BAYHAM: Lessons From The 5th District Election

These are interesting times for reality television in Louisiana.

Last week word spread that the A&E reality show chronicling the life of former four term governor Edwin Edwards and his young wife got shelved. And now a political newcomer can credit a reality show for his election to Congress.

At least in part, though the simplistic narrative that Duck Dynasty put someone in office might be too tempting for the media to pass up.

Celebrity blessings are helpful, particularly when they come from locals, but a 19 point landslide cannot be credited to the Duck Commander alone.

Aside from the prominent role Phil Robertson played in his campaign (perhaps the ultimate counter to his opponent’s backing from the NRA), Vance McAllister won due to broadening his appeal for the runoff, geography and the perception that the special election was engineered to help his opponent.

Though the Fifth District is fairly conservative, about a third of its electorate consists of black voters, who overwhelmingly vote Democrat.

So while State Senator Neil Riser doubled down on his arch-conservative credentials, McAllister soft pedaled on ObamaCare, stating his opposition to it while also recognizing the reality that it’s not going anywhere until the GOP wins the US Senate and White House.

It was the politically shrewd play to win over a sizable part of the 30% of the vote that went to Democratic candidates in the primary.

Secondly the map was in the Ouachita-resident McAllister’s favor. The ridiculously sprawling Fifth District runs from the Arkansas border to the St. Tammany Parish line, though it is very much a north Louisiana district.

Lincoln and Ouachita parishes are two of the larger concentrations of voters in the district and they voted heavily for the local candidate, giving McAllister a ten thousand plus vote margin.

In contrast Riser, who represents a geographically large but sparsely populated senate district, lacked a vote bloc to counter McAllister’s running up the score up north.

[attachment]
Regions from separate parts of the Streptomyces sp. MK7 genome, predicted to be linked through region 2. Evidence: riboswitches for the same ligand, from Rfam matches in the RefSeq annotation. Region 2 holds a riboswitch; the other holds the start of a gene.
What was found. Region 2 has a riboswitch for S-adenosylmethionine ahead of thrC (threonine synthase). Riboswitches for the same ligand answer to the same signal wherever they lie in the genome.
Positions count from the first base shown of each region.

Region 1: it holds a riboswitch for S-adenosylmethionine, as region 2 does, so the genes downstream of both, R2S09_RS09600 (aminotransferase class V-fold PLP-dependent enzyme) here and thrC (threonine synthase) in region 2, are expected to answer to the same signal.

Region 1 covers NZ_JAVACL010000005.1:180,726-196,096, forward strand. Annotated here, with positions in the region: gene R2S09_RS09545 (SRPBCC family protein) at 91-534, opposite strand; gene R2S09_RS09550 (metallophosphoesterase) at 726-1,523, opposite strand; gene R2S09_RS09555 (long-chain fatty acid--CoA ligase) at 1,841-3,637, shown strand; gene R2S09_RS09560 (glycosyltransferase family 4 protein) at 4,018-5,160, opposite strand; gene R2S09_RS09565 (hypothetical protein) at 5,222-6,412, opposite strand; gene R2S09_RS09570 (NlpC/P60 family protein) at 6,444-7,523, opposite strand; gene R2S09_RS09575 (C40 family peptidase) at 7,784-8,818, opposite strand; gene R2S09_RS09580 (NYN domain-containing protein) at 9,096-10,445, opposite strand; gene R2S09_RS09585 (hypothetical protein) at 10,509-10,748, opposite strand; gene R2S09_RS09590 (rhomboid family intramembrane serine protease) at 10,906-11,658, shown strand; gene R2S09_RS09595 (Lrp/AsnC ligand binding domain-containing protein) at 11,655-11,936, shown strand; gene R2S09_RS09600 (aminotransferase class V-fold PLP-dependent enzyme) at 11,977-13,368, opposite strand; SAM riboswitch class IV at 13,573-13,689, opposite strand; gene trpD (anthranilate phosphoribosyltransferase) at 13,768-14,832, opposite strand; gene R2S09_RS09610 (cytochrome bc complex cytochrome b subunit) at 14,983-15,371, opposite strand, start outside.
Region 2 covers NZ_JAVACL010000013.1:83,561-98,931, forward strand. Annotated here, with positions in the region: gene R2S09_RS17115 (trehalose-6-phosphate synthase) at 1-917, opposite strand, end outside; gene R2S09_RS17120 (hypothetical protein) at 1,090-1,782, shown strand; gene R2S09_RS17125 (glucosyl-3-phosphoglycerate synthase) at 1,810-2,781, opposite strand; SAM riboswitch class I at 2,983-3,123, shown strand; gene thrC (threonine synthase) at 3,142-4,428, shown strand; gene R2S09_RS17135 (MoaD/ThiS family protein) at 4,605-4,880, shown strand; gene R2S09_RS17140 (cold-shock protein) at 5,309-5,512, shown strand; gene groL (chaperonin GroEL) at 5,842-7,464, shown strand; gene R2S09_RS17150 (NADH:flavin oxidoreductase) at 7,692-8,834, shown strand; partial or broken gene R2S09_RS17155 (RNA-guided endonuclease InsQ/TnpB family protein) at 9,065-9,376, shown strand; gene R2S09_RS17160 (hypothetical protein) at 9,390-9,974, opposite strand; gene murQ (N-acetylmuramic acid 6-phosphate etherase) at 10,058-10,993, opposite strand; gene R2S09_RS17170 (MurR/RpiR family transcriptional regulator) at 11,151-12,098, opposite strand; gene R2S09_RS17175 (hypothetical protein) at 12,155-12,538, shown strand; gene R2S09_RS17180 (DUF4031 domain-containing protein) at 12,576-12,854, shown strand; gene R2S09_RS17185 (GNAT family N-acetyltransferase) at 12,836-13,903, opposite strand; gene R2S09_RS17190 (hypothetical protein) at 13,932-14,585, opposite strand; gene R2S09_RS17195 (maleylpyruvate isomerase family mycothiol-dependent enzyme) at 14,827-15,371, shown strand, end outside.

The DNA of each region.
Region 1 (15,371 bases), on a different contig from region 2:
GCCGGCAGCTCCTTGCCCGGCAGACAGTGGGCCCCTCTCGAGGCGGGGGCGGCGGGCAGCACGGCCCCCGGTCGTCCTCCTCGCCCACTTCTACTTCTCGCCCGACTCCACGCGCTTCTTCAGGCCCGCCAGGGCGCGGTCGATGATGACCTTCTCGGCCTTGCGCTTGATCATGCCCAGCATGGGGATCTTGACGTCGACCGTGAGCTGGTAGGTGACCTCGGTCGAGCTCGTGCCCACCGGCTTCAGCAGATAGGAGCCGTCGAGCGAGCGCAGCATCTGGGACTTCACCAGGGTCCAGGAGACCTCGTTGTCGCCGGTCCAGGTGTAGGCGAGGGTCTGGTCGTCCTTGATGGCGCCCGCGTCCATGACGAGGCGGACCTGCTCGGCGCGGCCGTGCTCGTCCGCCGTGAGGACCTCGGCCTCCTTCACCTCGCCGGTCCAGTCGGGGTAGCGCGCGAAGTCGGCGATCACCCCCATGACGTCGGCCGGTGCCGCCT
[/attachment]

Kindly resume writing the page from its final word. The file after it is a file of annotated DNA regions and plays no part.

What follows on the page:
In essence the election was largely over the moment Riser was joined in the runoff by a Republican from the northern part, as parochialism and not ideology would determine the outcome, as it did in the 2012 Louisiana Third District all-GOP runoff.

Thirdly, the circumstances by which the election came about haunted Riser’s campaign from the beginning, adding an outrage component that transcended party and geography.

Initially Congressman Rodney Alexander announced he would not seek re-election but then decided to immediately resign to take a job in the Jindal Administration. Curiously enough, Riser, a Jindal legislative ally seemed to be immediately prepared to take advantage of this surprise development. On top of that, Jindal’s political operation was heavily involved in Riser’s campaign.

While Louisiana does not lead the nation’s list in education, the residents are not stupid. Riser’s opponents constantly brought the matter up, turning support from political establishment types added to people’s suspicions.

This angle was employed aggressively by former Congressman Clyde Holloway of Rapides Parish in the primary and with Holloway pushing McAllister in the runoff, the Rapides vote (the only parish that could blunt the Ouachita vote) turned the McAllister runoff victory into a rout.

Could Riser Have Won?

Defined early on as the beneficiary of a shady political deal, Riser needed to be in a runoff with either a Democrat or Holloway, the former nationalizing the contest to his benefit (a la Mark Sanford) while the latter would have made it about age. Riser’s superior campaign organization in contrast to Holloway’s would have probably made the difference. Instead it came down to minority outreach, perception and geography.

The Other Losers

Though his name was not on the ballot nor did he issue an actual endorsement in the race, the McAllister blowout was bad news for Governor Bobby Jindal.

Considering how closely his political operation was interwoven in the Riser campaign and the enormous time Jindal had invested as a candidate and as governor in northeast Louisiana, Riser’s connection to Jindal proved to be a major liability in the general election.

Following the GOP loss in Virginia’s gubernatorial contest (a race Jindal was involved in through his position as Republican Governors Association chairman), Jindal hasn’t had a good political news day since he danced on Mitt Romney’s grave with his “stupid party” media splash.

At a minimum the results of the Fifth District election will erode his political capital in Baton Rouge and lead national political observers to wonder whether Team Jindal has what it takes to effectively compete in Iowa 2016.

Though the state Democrats might cluck that McAllister’s election was a referendum on Jindal, the party itself squandered an opportunity to effectively compete for the seat by not getting their house in order and fielding a single electable candidate.

Instead they cut their base up in the primary and were relegated to backing the less outspoken of two conservative Republicans.

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